I am still a bit ticked off that I had to go and do this myself. I had the Apple extended care warranty, but I missed out on the free repair by two months. If I had the problem occur two months earlier, Apple would have covered it free of charge. Apple never sent a message concerning the problem. It took some investigative work to find out that they had issues with the capacitors leaking, but they downplayed the severity of the problem.

This should not happen with a product three years old. In Apple’s defense I can tell you that I found evidence that many other computer manufacturers also had the capacitor problems from buying low cost capacitors from a stolen electrolytic capacitor recipe from Taiwan. See this video showing computer circuit boards with bulging, leaking, and exploded capacitors on board from a variety of computer manufacturers. While I am a fan of Apple products, I just have to say this is not one of their stellar computer products moments. I’m sure it was a business decision to not have a product recall, but I think they should have had one. Of course, I guess you could say, I’m a little biased on this issue.

Yes, the Apple Store folks were nice enough to take a look inside the iMac at the local Mac Genius Bar, and give me a heads up on what the problem was, though it only took a five second look inside for the Apple guy to tell me that I need a new motherboard, and oh by the way, the total cost (approximately $750.00) was going to be two thirds the cost of a brand new computer. The Apple Store guys suggested I buy a new Apple desktop computer, one that is faster and better.

I said, “not today.”

Inside 1st Generation Apple iMac G5 20 Computer

Inside Apple iMac G5
Location of Major Components in 1st Generation Early Model Apple iMac G5 20

Here’s what you get (pictured above) inside the Apple iMac G5 Desktop computer. CD/DVD in the upper left, two fans in the top center, hard drive top right, two memory slots available for up to 2 GB of two 1 GB DDR PC 3200 memory sticks, power supply in the lower section, and the mother board in the middle. Look closely, and you can see the on board battery for the motherboard.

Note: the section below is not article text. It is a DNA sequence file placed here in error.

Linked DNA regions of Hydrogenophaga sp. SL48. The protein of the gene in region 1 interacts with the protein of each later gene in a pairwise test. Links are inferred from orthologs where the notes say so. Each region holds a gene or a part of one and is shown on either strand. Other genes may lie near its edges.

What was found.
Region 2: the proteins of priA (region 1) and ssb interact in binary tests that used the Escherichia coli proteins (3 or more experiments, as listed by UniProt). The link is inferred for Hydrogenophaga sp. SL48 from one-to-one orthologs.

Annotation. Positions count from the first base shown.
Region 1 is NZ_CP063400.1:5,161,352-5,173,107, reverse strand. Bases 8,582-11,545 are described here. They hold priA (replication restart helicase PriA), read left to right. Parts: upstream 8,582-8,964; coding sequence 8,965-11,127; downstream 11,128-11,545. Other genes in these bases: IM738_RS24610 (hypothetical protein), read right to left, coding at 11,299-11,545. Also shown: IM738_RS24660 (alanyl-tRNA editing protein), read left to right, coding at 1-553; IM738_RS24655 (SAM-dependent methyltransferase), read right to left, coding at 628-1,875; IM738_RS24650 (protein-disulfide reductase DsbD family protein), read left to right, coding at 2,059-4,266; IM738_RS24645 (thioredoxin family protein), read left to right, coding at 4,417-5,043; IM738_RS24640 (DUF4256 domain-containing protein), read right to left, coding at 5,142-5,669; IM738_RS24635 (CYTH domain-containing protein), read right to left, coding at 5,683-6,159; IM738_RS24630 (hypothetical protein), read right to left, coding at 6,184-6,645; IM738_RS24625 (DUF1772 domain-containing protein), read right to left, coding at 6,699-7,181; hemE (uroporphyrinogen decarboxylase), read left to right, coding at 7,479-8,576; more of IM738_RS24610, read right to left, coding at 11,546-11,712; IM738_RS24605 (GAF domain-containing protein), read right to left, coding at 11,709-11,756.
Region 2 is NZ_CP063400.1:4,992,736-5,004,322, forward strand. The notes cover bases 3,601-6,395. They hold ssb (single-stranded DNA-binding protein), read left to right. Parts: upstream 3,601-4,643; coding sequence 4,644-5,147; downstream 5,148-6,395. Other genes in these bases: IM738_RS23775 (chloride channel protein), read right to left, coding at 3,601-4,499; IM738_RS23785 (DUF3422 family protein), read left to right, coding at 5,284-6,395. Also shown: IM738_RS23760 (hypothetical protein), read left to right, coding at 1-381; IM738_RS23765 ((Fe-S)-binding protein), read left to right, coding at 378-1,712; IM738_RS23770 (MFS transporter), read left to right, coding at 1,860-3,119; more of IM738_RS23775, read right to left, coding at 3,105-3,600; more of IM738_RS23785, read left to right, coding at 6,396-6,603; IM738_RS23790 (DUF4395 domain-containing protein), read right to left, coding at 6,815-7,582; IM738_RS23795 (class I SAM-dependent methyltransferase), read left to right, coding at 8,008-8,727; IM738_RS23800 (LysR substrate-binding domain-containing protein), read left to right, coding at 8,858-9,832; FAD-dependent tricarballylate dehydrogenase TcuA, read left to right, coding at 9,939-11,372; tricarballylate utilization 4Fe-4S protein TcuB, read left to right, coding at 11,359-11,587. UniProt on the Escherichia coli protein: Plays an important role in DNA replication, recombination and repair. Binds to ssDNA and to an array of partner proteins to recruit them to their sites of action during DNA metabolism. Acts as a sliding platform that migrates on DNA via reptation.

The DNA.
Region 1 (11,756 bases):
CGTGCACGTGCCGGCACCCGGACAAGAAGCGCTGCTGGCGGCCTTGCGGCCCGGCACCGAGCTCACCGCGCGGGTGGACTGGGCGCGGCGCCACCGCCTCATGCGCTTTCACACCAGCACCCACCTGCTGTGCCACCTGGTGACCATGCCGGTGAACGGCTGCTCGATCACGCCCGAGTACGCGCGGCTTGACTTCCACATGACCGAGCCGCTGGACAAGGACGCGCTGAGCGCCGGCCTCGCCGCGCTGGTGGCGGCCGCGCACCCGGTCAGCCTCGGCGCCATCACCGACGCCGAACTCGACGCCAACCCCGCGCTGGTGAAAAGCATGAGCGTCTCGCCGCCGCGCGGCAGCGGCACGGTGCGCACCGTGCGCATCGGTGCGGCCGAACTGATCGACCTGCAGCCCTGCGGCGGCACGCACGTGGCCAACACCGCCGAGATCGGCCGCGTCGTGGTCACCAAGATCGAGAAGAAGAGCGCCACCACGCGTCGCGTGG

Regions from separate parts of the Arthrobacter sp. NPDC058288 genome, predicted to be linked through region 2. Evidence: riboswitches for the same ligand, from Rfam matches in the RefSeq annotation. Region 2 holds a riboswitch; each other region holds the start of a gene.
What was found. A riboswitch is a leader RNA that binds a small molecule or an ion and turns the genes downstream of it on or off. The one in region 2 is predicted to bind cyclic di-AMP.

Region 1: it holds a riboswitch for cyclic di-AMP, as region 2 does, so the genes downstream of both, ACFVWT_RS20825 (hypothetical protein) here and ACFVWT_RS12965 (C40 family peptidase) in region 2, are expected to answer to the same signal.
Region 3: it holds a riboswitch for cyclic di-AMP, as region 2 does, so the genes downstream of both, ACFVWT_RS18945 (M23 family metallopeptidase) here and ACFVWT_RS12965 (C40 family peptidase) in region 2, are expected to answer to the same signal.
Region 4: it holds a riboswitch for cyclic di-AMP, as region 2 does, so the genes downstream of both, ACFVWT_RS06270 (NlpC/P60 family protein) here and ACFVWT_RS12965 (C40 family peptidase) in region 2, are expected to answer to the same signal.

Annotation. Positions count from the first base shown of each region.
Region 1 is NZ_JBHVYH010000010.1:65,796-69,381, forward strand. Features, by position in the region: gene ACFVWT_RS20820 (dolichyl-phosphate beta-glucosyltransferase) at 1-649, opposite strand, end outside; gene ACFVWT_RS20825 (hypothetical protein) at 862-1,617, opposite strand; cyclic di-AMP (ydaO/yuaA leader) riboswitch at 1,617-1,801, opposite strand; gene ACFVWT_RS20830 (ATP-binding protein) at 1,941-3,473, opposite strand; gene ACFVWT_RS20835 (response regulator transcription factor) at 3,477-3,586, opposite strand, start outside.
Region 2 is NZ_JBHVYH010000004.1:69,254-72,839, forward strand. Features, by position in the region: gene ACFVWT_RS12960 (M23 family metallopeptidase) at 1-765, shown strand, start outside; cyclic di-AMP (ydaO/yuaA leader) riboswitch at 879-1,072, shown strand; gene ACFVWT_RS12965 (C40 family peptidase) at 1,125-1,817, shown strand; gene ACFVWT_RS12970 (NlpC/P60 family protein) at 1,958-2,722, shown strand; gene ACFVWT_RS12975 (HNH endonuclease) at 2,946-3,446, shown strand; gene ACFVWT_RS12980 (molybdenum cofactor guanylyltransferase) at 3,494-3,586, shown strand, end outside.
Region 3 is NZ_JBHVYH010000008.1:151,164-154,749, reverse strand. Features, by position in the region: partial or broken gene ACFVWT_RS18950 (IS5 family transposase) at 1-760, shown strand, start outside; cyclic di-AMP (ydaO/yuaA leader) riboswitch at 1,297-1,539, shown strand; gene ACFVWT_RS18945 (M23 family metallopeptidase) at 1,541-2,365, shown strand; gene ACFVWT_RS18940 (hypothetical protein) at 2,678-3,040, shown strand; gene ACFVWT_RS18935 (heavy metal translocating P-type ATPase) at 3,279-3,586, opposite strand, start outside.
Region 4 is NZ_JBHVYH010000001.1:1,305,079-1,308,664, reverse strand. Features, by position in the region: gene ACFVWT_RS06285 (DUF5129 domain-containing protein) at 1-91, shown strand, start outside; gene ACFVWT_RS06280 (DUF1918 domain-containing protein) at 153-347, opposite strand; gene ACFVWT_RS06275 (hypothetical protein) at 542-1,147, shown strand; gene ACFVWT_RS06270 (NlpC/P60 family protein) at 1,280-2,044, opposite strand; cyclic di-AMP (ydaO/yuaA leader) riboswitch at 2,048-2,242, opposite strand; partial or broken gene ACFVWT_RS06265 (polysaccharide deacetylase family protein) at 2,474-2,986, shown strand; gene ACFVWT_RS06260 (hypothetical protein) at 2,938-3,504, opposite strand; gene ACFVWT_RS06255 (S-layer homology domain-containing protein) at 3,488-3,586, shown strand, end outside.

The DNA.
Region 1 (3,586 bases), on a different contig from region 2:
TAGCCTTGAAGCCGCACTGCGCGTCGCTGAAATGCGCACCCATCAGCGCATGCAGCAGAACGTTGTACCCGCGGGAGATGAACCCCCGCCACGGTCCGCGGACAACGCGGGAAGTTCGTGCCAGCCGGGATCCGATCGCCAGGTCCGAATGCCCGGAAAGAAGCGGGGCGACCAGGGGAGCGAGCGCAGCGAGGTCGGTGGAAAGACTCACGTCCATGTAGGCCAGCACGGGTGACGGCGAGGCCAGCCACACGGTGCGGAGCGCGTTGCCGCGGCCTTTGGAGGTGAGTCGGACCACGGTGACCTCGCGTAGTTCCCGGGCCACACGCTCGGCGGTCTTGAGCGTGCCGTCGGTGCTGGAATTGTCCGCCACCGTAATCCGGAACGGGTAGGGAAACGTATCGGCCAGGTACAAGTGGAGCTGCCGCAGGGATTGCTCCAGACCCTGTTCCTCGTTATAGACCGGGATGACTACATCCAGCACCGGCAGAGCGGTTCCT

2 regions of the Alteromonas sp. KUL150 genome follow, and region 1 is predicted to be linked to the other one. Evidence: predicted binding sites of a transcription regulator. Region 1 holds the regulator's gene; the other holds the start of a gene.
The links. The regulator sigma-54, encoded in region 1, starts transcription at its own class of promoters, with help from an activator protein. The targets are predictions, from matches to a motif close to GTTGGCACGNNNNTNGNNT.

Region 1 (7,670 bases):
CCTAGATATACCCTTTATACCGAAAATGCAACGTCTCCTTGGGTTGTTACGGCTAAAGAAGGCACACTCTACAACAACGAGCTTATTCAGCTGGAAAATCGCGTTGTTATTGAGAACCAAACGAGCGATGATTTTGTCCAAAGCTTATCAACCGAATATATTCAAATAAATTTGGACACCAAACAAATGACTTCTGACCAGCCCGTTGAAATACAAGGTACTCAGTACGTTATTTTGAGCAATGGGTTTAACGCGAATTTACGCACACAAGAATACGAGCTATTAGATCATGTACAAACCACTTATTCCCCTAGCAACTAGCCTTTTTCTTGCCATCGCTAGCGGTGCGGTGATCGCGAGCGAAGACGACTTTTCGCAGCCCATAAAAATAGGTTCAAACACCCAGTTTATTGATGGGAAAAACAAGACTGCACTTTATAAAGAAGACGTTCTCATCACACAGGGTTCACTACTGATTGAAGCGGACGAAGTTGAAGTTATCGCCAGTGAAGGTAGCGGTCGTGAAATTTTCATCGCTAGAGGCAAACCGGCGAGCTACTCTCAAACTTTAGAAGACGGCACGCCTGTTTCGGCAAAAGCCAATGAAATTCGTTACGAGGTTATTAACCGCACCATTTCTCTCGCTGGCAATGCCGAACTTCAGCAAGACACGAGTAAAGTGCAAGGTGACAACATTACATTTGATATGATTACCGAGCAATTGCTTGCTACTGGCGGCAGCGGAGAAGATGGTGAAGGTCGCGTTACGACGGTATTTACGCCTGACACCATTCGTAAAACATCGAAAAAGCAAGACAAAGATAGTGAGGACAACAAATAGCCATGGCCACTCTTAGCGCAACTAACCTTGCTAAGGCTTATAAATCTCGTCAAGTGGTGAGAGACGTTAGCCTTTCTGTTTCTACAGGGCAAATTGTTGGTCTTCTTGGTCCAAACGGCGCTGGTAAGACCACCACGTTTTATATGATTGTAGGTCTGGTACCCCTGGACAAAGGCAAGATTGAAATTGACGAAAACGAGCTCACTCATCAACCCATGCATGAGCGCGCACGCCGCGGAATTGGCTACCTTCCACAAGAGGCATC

Apple Second Generation iMac G5 Computer

Compare your Apple iMac with the picture above. Is yours an early model first generation or late model second generation Apple iMac G5?

Printout this PDF file of the Apple iMac G5 Motherboard Repair article for reference before you take a bite of your Apple apart. Opun the back door.

iMac G5 17 & 20 Inch Models

Here is a Apple link on how to identify your iMac and how to check the EMC number on the bottom label.

Contact Me

As one last thought before the night is over, lead free solder is a pain in the rear. Repairing all types of electronics is going to become increasingly difficult with these high temperatures required to remove and install new components in their place. We are becoming more and more, a disposable society.

Also, I think it is quite comical reading the Apple repair extension program especially the section about not fixing the desktop computer yourself, now that I have fixed it myself. And, the one that says if you don’t have any of these problems there is no need to do anything, “just wait for it to break after warranty,” my two cents added.

Apple Capacitors For Sale - Click Here

Read it for yourself. I guess I am breaking all the rules here.

And for those that want to check out their iMac G5 for the extended service, here is the quoted information from Apple support.

iMac G5 Repair Extension Program for Video and Power Issues

November 2, 2006

Frequently Asked Questions

iMac G5 Repair Extension Program for Video and Power Issues
The iMac G5 Repair Extension Program for Video and Power Issues applies to first generation iMac G5 computers that have video or power-related issues as a result of a specific component failure. If your iMac G5 is exhibiting any of the symptoms listed below and your computer’s serial number is within the noted ranges, your computer may be eligible for repair, free of charge. If Apple or an Apple Authorized Service Provider (AASP) determines that your iMac G5 computer is eligible as part of the program, the repair will be covered by Apple for up to three years from the original date of purchase even if your iMac G5 is out of warranty.

This is a worldwide Apple program.
Affected systems will exhibit one of the following video- or power-related symptoms: